Finding the Best Houston Medicaid Planning Lawyer for You

Medicaid planning services often feature a multipronged approach to preparing an individual financially for long-term care, focusing on providing the intended Medicaid recipient with the best opportunity possible for being accepted into the Medicaid program. Medicaid planning lawyers can not only assist you in determining whether you meet the eligibility specifications to receive nursing home assistance through Medicaid, but they can also help you create trusts and other asset protection approaches and even provide assistance in completing your Medicaid application.

Some of the common issues that require a Houston Medicaid planning attorney include:

  • Determining Medicaid eligibility for the nursing home placement of one spouse while the other spouse intends to remain in the family home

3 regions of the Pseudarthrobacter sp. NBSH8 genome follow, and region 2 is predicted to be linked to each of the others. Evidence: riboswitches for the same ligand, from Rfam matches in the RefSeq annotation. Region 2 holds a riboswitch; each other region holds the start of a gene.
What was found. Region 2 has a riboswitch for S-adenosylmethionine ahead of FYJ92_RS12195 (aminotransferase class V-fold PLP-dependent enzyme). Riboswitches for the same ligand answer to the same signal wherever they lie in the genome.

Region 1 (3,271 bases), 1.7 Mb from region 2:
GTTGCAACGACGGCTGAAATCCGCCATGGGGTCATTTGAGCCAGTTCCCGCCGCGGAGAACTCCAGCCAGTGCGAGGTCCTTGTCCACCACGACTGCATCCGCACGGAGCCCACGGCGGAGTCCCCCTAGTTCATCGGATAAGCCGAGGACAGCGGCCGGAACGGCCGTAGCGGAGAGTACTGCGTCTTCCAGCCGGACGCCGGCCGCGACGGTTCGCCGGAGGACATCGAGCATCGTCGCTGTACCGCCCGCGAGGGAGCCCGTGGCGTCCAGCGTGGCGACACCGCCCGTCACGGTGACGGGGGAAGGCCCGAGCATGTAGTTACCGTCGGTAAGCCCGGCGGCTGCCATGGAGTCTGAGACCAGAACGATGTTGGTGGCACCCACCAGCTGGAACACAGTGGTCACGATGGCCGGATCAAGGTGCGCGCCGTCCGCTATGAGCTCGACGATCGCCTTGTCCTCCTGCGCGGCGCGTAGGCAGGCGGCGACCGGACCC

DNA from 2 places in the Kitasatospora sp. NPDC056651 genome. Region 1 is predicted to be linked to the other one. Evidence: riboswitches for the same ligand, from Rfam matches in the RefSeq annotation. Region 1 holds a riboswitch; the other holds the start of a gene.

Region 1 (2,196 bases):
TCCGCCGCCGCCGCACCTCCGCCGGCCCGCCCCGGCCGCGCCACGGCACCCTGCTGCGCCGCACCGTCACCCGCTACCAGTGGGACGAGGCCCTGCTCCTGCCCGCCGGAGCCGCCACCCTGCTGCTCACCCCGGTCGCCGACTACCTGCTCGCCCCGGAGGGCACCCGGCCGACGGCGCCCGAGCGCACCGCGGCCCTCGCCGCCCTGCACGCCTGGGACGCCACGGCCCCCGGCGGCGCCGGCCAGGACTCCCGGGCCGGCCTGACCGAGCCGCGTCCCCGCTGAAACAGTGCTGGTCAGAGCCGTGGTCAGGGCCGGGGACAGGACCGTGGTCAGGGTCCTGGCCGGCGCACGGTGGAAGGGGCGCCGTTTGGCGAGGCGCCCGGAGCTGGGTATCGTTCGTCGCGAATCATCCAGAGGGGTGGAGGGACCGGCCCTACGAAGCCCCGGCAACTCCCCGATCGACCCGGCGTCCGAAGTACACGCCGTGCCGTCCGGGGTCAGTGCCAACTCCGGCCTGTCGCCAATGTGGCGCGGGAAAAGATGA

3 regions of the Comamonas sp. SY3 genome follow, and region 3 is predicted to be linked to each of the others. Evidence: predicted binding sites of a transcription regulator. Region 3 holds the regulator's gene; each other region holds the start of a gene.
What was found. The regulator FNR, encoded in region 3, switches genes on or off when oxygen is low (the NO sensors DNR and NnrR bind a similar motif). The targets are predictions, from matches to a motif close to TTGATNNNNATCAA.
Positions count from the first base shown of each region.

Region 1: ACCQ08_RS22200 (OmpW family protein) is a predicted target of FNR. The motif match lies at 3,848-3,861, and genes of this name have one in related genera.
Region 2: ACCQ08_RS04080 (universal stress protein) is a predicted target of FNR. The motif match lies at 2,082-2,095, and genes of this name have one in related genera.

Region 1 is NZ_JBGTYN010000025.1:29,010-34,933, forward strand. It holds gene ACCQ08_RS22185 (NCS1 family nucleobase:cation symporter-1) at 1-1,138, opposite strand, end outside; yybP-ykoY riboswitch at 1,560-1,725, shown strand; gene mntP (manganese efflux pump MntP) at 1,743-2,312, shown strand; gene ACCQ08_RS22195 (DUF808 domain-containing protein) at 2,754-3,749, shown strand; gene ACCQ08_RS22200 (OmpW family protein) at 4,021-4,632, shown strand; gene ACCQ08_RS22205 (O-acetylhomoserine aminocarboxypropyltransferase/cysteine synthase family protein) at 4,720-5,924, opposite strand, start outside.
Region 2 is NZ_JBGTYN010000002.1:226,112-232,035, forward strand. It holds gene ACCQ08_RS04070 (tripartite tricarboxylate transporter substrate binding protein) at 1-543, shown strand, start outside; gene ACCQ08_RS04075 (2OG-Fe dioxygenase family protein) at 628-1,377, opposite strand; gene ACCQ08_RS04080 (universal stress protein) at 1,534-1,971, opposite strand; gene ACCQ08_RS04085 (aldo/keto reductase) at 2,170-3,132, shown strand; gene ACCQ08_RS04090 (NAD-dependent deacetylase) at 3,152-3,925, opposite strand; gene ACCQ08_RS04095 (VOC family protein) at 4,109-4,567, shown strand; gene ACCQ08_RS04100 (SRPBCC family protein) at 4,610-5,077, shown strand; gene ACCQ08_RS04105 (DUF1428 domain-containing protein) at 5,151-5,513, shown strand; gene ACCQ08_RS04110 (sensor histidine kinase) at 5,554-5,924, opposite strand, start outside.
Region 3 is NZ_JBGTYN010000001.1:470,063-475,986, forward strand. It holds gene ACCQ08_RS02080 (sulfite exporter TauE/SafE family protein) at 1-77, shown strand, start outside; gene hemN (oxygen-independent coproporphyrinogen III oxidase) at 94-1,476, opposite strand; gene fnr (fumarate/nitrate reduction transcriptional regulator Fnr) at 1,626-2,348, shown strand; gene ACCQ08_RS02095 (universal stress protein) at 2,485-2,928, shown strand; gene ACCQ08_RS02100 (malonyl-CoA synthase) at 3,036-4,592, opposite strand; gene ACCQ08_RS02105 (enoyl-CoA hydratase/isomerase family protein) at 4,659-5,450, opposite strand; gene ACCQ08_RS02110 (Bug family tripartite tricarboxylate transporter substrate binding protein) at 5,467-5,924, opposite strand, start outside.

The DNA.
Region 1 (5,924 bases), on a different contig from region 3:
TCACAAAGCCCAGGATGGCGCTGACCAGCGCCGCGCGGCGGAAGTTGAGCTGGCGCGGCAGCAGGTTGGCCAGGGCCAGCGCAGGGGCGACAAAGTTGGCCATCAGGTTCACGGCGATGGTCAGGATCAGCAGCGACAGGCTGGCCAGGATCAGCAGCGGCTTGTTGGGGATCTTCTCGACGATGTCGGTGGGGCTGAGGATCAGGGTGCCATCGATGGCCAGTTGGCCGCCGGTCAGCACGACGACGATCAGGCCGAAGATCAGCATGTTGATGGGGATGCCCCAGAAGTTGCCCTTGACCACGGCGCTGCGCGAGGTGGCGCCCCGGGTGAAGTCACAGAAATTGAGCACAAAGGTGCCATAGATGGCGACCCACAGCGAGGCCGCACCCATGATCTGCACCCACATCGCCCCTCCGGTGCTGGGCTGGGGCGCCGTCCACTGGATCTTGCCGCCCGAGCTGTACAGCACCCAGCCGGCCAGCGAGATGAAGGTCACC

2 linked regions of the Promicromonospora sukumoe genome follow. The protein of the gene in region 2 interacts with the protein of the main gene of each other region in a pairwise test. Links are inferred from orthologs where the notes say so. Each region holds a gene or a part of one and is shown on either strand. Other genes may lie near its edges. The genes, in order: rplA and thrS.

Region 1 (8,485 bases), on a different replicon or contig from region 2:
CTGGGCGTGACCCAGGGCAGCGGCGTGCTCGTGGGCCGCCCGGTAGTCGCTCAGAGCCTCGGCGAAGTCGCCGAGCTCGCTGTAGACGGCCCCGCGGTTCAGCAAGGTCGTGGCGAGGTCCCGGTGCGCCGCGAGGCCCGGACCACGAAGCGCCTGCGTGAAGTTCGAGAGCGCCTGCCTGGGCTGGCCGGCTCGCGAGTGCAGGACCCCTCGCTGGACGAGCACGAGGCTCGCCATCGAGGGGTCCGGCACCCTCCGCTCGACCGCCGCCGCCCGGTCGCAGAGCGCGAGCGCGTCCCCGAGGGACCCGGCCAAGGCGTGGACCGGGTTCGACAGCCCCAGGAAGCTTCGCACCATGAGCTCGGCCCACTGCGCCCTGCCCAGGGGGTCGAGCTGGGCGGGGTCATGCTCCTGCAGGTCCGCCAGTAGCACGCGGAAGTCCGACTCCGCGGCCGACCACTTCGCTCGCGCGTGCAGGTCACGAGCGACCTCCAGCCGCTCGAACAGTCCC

• Determining if excess resources can be converted to non-recoverable assets in order to save them for family members
  • Avoiding simple errors that can result in the reduction of Medicaid benefits available or can even result in the loss of assets intended to be given to family members

Nursing home care can cost more than $75,000 a year in Texas. These costs can be debilitating to a family who is unprepared. Our firm helps individuals to protect their assets for their family members while also obtaining the necessary assistance with affording nursing home care. Contact us to begin developing a strategy for your future.

Frequently Asked Questions